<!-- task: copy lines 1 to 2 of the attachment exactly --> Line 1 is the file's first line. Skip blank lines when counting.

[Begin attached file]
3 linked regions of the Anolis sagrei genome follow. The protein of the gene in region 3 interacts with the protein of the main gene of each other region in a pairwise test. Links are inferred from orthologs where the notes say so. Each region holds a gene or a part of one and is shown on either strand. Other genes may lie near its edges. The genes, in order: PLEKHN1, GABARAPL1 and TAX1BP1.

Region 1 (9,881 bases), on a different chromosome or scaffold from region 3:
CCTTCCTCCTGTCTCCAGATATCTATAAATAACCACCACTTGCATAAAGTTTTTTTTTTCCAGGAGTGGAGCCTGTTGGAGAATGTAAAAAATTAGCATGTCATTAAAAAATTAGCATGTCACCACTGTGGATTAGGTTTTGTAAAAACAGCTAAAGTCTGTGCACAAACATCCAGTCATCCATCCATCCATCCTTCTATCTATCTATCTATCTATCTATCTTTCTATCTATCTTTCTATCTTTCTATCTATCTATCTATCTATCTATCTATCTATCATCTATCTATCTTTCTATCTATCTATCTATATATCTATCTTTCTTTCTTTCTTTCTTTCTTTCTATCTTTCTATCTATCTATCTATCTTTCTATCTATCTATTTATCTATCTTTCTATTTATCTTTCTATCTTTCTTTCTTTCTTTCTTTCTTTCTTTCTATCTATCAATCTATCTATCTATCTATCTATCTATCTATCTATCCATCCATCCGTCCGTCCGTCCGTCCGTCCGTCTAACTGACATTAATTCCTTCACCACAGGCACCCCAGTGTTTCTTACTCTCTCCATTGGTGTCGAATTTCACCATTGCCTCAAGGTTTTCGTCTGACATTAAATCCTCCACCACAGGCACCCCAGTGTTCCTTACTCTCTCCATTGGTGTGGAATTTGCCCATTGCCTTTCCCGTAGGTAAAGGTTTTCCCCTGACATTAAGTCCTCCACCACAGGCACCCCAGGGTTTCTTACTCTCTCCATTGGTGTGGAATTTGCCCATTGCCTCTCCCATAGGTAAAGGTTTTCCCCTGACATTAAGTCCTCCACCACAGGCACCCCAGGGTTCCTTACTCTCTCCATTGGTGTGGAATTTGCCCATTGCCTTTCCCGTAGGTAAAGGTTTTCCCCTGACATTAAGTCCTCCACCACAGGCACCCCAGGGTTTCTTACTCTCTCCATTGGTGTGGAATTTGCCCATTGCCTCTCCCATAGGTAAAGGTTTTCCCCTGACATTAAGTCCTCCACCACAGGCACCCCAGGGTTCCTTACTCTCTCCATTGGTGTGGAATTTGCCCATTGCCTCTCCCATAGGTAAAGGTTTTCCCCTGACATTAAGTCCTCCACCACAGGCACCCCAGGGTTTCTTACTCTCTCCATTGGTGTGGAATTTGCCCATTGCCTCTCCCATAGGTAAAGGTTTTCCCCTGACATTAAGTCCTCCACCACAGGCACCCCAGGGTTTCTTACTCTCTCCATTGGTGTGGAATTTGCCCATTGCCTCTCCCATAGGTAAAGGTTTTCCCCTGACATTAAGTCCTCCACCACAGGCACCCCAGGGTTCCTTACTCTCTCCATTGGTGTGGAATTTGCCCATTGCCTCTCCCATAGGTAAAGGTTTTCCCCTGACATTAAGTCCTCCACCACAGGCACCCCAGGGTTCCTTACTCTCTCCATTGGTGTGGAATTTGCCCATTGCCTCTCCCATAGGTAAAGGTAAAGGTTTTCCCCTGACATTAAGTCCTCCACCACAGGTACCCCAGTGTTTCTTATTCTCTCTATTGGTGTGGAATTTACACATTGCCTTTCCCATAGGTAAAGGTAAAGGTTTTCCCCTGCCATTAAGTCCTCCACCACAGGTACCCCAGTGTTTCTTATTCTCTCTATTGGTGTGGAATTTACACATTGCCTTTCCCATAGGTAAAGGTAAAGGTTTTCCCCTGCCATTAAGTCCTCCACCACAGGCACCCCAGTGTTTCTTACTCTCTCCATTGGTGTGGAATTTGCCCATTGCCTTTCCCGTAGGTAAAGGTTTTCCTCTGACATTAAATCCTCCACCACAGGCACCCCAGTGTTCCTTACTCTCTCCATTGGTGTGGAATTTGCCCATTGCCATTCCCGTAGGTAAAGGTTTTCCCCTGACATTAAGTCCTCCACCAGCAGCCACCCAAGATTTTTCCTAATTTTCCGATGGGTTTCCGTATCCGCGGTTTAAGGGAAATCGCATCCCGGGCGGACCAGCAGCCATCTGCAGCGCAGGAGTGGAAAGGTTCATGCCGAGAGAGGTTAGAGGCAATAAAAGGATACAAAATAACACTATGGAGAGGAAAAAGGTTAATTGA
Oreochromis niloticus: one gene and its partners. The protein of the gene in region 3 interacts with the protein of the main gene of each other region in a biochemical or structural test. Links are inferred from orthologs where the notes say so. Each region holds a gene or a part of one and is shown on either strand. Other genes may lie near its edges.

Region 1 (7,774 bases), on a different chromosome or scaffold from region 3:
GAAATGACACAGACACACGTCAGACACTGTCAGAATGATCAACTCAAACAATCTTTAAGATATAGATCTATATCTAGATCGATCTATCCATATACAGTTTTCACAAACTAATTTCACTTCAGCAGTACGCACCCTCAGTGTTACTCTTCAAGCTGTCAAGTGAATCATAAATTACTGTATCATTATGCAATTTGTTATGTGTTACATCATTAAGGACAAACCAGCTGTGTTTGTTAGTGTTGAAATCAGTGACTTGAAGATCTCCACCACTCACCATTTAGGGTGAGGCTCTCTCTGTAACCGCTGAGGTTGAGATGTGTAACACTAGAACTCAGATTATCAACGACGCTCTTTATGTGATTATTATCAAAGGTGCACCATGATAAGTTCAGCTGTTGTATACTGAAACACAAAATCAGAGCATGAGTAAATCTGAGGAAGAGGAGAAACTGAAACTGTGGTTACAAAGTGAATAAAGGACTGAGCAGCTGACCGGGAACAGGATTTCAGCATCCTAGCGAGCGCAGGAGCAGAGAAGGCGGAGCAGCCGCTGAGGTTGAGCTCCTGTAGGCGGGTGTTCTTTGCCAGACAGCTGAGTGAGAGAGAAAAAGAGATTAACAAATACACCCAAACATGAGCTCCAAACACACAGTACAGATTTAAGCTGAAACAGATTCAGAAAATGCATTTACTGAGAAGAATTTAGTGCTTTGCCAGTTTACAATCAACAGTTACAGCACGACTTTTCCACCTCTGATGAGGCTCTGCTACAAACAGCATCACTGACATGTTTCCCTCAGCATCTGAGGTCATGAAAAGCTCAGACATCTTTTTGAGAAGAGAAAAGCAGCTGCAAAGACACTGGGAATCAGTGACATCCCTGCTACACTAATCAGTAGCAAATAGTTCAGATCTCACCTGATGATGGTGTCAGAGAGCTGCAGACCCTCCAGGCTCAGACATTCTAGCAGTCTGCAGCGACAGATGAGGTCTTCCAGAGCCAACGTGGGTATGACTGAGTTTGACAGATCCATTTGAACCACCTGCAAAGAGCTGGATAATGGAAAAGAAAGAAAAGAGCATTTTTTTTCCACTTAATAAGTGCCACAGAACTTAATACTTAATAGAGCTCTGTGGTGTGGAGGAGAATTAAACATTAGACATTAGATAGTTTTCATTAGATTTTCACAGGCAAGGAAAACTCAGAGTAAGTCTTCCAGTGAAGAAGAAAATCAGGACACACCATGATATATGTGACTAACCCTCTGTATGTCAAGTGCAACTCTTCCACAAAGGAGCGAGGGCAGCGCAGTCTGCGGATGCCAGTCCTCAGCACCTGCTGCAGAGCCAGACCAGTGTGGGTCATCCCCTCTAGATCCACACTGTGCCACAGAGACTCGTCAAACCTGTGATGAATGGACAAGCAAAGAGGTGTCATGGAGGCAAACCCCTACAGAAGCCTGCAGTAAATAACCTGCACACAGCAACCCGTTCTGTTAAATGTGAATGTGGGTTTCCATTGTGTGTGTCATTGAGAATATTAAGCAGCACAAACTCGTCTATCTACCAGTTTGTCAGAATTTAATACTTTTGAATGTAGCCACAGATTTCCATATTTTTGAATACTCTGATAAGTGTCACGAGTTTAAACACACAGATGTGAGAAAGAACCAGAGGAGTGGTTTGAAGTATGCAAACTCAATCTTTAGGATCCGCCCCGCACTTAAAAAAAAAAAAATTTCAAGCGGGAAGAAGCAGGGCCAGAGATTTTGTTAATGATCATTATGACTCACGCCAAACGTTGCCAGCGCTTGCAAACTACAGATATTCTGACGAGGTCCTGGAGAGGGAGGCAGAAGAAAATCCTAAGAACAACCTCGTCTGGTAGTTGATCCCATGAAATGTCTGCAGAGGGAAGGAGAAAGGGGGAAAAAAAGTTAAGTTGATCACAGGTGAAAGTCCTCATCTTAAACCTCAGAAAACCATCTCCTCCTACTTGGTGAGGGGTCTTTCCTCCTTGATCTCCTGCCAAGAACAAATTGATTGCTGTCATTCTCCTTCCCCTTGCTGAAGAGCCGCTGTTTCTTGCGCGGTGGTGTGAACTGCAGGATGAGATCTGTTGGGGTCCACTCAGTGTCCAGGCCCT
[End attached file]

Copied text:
3 linked regions of the Anolis sagrei genome follow. The protein of the gene in region 3 interacts with the protein of the main gene of each other region in a pairwise test. Links are inferred from orthologs where the notes say so. Each region holds a gene or a part of one and is shown on either strand. Other genes may lie near its edges. The genes, in order: PLEKHN1, GABARAPL1 and TAX1BP1.

Region 1 (9,881 bases), on a different chromosome or scaffold from region 3: